Alps of France and Switzerland
From the French town of Chamonix, we hop on a gondola lift with Rick and glide past Mt. Blanc and glistening glaciers, touching down in Italy. Then we train over to Appenzell, Switzerland, on the Glacier Express scenic train route and find Swiss traditions thriving in yodel-happy cowbell country.
The Aiguille du Midi (ay-gwee doo mee-dee) is easily the valley’s (and, arguably, Europe’s) most spectacular and popular lift. If the weather’s clear, the price doesn’t matter. Take an early lift and have breakfast above 12,000 feet.
From the top of the lift station, you have several options. For your own private glacial dream world, get into the little red télécabine and sail south to Helbronner Point, the Italian border station (typically open late June–early Sept). From Helbronner Point, you’ll turn around and return to Aiguille du Midi (as construction currently prevents access down into Italy from Helbronner Point).
From the Aiguille du Midi, you can ride all the way back to Chamonix; or — way, way better — get off halfway down at Plan de l’Aiguille, where you’ll find a scenic café with sandwiches, drinks, cheap sunglasses, and outdoor tables, and paragliders jumping off cliffs (except in July–Aug). But the best reason to get off here is to follow the wonderful trail to the Mer de Glace, then catch the train back into Chamonix.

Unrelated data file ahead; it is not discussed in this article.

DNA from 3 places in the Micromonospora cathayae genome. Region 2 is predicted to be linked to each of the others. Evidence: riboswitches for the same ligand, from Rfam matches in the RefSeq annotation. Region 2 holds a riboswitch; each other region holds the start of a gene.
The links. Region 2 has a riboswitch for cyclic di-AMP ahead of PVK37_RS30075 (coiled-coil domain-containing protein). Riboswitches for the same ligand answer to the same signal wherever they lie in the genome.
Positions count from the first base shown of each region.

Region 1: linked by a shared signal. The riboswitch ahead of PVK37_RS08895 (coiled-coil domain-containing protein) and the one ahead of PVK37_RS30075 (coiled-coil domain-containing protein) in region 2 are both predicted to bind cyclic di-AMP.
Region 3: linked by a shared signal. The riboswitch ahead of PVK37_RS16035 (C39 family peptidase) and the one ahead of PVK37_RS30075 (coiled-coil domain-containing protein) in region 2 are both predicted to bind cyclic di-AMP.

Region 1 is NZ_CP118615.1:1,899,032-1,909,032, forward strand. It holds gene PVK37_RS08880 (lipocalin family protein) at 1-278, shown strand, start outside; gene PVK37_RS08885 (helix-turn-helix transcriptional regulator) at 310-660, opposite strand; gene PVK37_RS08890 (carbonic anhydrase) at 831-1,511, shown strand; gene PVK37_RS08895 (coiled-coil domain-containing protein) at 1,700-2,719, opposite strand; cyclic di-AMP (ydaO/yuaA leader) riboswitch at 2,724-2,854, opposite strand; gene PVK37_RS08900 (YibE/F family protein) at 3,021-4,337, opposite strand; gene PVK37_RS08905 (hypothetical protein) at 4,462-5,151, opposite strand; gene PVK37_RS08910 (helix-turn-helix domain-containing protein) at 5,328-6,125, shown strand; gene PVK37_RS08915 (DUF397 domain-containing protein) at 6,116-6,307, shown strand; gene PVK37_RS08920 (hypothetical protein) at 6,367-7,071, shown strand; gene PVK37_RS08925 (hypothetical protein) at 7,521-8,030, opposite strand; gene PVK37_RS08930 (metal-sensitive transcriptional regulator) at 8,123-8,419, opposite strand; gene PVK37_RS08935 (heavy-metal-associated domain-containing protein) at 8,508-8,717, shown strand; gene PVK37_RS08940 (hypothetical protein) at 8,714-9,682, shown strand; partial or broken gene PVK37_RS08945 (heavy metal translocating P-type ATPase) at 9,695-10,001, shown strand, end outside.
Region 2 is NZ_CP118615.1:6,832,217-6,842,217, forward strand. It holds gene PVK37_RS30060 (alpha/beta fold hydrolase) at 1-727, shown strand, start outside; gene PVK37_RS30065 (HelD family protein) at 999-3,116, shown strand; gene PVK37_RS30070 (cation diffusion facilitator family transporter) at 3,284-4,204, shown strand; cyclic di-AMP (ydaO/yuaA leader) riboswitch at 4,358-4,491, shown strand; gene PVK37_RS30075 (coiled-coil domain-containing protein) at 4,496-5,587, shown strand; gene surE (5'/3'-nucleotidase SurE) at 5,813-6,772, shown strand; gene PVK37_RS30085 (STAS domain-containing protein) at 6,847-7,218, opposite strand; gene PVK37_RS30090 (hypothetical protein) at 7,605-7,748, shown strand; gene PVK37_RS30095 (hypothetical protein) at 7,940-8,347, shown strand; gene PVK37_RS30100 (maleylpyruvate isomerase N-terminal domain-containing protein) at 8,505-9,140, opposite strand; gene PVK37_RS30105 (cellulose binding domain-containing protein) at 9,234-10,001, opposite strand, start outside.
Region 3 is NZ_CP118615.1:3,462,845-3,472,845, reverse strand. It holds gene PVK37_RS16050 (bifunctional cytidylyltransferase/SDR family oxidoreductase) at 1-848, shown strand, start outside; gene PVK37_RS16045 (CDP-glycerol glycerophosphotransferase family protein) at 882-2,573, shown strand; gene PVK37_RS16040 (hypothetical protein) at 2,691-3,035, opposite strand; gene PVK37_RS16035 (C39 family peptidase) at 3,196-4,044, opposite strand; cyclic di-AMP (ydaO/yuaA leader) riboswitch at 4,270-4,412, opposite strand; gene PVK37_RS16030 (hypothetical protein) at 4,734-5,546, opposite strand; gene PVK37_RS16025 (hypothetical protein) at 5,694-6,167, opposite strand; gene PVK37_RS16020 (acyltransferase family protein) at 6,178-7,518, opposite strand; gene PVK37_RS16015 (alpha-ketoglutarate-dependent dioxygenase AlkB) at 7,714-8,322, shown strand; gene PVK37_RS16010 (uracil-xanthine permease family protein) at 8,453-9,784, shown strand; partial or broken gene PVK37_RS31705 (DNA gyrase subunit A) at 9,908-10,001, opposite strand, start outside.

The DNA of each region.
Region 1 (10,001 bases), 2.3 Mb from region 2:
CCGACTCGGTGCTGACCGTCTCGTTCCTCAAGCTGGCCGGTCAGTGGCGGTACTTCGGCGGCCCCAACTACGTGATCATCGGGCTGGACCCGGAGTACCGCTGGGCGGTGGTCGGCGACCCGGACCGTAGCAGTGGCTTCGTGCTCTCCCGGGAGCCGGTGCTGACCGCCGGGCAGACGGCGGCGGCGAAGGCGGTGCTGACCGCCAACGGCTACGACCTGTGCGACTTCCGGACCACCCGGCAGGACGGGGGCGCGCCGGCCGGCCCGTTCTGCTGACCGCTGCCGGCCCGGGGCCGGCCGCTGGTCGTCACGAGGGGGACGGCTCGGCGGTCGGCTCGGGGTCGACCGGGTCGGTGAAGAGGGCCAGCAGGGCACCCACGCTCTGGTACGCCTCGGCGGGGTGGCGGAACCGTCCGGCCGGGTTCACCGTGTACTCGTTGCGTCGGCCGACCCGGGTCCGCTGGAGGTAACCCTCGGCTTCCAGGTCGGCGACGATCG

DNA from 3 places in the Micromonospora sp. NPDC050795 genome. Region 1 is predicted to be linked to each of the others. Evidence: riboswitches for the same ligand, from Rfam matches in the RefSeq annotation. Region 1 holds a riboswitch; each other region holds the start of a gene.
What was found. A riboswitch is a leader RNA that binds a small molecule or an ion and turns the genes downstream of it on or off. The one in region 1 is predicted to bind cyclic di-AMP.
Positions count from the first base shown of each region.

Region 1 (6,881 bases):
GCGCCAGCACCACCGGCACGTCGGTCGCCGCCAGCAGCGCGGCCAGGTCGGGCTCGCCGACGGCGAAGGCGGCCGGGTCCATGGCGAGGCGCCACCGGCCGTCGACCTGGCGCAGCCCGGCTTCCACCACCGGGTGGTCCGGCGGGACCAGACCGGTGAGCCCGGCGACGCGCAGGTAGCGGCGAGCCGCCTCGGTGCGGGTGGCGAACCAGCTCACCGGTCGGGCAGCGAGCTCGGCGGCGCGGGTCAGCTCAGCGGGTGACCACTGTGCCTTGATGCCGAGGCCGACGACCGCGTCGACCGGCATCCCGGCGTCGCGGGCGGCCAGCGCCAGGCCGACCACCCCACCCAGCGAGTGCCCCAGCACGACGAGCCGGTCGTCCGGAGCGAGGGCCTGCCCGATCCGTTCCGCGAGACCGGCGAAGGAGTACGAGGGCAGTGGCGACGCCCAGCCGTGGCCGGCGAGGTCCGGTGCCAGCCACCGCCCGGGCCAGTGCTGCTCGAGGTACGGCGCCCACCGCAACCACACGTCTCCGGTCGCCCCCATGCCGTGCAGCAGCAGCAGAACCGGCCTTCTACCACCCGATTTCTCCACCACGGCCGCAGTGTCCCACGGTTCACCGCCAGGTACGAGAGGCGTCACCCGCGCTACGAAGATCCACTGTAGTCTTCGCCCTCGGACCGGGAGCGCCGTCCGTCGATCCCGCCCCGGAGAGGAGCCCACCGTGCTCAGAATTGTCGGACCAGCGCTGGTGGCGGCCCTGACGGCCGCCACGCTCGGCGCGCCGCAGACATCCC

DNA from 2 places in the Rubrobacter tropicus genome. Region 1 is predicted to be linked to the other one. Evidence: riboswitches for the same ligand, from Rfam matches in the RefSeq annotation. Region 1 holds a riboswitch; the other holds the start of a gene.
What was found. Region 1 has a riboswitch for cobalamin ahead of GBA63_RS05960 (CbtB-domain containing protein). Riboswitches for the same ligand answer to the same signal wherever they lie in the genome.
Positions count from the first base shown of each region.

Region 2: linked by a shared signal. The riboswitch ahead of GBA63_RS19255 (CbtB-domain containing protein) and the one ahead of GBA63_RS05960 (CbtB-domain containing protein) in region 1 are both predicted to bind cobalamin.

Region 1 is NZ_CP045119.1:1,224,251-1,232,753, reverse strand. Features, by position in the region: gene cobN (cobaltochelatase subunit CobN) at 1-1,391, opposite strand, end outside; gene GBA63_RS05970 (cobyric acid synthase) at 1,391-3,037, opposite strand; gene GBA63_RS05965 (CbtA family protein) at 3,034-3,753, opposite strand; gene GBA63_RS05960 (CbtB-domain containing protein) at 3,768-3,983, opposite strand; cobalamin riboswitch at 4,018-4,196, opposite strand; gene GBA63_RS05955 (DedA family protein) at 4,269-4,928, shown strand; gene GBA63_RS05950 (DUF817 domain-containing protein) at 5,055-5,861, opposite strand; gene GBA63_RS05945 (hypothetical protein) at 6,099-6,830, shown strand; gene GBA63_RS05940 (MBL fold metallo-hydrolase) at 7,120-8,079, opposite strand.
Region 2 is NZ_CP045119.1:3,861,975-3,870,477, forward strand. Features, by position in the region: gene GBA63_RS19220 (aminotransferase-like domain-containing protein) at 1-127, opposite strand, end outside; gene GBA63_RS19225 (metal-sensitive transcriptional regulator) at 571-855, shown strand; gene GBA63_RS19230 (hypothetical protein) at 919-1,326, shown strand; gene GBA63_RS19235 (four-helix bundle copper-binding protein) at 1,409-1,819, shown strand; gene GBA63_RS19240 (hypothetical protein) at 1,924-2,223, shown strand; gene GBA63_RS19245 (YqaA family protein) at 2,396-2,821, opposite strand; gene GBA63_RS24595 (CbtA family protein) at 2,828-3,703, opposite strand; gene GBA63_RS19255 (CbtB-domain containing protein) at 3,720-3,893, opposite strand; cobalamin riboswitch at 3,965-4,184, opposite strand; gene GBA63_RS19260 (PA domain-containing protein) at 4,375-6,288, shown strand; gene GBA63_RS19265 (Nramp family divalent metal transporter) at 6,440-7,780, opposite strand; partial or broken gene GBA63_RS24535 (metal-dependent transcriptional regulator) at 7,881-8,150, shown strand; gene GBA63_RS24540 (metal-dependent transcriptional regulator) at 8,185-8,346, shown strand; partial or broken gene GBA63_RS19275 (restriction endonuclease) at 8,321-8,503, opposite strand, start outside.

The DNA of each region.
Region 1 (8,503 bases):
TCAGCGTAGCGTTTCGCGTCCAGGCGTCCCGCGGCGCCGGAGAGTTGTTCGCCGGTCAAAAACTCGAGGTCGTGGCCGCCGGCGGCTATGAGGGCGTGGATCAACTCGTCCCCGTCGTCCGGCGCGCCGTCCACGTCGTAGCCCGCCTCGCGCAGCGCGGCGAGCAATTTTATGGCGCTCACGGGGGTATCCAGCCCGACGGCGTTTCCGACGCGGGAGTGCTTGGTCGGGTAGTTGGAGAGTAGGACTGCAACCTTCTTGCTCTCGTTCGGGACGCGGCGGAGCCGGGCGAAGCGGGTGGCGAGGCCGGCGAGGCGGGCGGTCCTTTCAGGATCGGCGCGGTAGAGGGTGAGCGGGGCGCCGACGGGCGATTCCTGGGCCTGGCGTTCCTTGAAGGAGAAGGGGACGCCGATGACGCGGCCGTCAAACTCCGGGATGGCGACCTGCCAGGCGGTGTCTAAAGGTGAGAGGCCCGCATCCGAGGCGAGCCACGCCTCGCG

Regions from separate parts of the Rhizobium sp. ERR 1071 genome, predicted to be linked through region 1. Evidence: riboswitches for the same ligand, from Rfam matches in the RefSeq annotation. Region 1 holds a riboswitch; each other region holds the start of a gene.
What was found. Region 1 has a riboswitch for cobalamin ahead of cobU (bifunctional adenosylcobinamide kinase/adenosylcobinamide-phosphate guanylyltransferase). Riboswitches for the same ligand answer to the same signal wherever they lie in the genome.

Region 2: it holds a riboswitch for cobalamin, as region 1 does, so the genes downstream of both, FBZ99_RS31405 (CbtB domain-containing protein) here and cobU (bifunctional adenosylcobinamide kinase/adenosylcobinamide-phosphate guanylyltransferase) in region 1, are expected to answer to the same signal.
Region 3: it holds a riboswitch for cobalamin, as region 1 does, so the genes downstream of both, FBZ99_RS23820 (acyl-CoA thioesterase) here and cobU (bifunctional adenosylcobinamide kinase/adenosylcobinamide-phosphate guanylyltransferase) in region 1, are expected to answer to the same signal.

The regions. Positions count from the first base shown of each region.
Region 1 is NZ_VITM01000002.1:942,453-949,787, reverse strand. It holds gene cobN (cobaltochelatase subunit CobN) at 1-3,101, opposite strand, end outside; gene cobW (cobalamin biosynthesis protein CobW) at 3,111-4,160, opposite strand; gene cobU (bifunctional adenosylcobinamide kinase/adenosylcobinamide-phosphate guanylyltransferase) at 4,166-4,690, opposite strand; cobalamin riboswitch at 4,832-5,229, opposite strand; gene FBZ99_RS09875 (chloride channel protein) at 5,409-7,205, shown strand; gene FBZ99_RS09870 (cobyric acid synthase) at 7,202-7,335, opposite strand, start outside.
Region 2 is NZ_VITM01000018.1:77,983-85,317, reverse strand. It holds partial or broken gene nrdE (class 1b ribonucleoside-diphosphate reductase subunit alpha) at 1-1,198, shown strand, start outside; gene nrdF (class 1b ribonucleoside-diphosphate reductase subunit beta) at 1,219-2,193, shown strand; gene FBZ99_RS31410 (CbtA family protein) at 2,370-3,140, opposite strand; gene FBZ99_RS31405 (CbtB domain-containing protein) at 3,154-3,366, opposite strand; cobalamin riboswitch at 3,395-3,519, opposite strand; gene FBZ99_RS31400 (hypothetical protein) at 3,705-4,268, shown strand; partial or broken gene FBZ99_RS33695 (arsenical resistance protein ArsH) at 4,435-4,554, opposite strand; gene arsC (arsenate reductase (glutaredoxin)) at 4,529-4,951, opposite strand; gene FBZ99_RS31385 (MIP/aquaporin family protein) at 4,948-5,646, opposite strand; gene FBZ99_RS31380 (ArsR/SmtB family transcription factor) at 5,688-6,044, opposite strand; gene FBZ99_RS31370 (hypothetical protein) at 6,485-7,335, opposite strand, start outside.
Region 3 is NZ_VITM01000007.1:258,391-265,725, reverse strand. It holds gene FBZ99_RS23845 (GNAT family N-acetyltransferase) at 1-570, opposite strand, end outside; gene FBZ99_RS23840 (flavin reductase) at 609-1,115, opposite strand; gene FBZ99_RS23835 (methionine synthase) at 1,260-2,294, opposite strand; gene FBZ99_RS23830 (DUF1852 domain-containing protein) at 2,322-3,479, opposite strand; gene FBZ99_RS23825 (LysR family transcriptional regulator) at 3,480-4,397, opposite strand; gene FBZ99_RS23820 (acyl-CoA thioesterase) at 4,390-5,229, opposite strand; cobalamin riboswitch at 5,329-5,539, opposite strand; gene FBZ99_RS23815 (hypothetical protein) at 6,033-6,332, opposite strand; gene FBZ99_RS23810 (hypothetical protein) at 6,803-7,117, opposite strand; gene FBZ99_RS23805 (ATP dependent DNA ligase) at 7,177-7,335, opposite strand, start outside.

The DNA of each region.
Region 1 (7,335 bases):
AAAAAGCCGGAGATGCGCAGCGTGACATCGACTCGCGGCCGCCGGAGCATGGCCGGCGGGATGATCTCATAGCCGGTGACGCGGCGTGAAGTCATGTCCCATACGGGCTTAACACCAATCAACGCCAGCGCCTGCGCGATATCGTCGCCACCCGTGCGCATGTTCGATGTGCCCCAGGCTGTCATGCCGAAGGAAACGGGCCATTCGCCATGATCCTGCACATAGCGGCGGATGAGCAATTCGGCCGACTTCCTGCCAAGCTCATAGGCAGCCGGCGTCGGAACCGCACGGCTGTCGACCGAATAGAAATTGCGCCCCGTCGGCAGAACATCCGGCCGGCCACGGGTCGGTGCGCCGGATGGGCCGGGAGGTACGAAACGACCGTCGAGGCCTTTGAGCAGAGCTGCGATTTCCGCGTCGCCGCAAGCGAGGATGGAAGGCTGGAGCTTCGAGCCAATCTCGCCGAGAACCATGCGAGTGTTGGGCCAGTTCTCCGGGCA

Bistro des Sports
This place dishes cheap plats du jour and menus amid a cacophony of noise in the back of their lively bar (176 Rue Joseph Vallot).
For all our advice, and to buy rail passes, see our Trains and Rail Pass Travel Tips.
The folk moo-seum above the tourist information office provides a fine look at the local cow culture. You’ll see old flags and banners, reconstructed rustic rooms, woodcarvings, 19th-century peasant art, handmade embroidery, and (oddly) an Egyptian coffin.
This mountain features wonderful views and a cliff-hanging, family-run hut, providing a “hills are alive” thin-air alternative to Appenzell town. From Wasserauen — five miles south of Appenzell town by road or rail line — ride the lift up to Ebenalp (5,380 feet), a high, rocky ridge that drops off to vertical cliffs on the southern side. On the way up, you’ll get a sneak preview of Ebenalp’s cave church and the cliffside boardwalk that leads to the guesthouse (near the top, left side). From the top you’ll enjoy a sweeping view north all the way to Lake Constance (Bodensee).